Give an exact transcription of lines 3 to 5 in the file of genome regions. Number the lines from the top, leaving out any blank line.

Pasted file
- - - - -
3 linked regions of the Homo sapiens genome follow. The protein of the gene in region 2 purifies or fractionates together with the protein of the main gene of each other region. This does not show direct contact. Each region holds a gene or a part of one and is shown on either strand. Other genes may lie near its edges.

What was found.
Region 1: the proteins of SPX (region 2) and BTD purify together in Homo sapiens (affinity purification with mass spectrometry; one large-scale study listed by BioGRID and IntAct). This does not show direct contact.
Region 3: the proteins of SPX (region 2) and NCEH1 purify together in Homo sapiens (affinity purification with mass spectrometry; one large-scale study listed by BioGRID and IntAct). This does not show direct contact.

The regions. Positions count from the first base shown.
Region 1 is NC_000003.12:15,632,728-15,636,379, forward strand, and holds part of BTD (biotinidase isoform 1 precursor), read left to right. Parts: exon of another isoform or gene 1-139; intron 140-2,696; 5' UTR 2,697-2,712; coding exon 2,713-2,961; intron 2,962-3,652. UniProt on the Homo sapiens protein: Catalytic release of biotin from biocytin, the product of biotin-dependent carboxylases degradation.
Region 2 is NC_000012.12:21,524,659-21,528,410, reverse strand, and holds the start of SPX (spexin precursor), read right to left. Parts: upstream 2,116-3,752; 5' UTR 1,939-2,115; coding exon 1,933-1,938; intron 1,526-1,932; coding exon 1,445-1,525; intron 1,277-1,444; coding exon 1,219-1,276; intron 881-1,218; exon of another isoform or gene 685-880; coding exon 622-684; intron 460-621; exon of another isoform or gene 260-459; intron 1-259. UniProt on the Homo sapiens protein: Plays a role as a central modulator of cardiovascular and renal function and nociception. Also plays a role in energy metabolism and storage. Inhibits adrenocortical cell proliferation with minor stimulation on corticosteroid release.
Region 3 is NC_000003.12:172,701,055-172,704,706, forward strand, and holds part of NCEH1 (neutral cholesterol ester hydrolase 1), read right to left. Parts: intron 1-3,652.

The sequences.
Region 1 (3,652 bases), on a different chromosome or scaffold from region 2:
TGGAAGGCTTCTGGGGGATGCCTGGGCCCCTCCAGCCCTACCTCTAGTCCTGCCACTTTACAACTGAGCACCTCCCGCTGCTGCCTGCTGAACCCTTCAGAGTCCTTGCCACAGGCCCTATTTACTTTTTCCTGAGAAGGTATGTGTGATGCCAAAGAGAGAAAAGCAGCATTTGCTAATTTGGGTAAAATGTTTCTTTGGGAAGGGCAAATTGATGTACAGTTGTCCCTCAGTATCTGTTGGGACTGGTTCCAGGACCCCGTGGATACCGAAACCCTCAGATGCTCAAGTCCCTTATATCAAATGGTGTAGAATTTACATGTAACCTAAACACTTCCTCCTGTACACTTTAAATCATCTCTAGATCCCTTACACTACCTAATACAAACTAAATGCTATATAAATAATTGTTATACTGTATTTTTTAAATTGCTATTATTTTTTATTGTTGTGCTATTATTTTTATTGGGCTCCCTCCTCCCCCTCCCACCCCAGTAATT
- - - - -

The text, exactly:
Region 1: the proteins of SPX (region 2) and BTD purify together in Homo sapiens (affinity purification with mass spectrometry; one large-scale study listed by BioGRID and IntAct). This does not show direct contact.
Region 3: the proteins of SPX (region 2) and NCEH1 purify together in Homo sapiens (affinity purification with mass spectrometry; one large-scale study listed by BioGRID and IntAct). This does not show direct contact.

The regions. Positions count from the first base shown.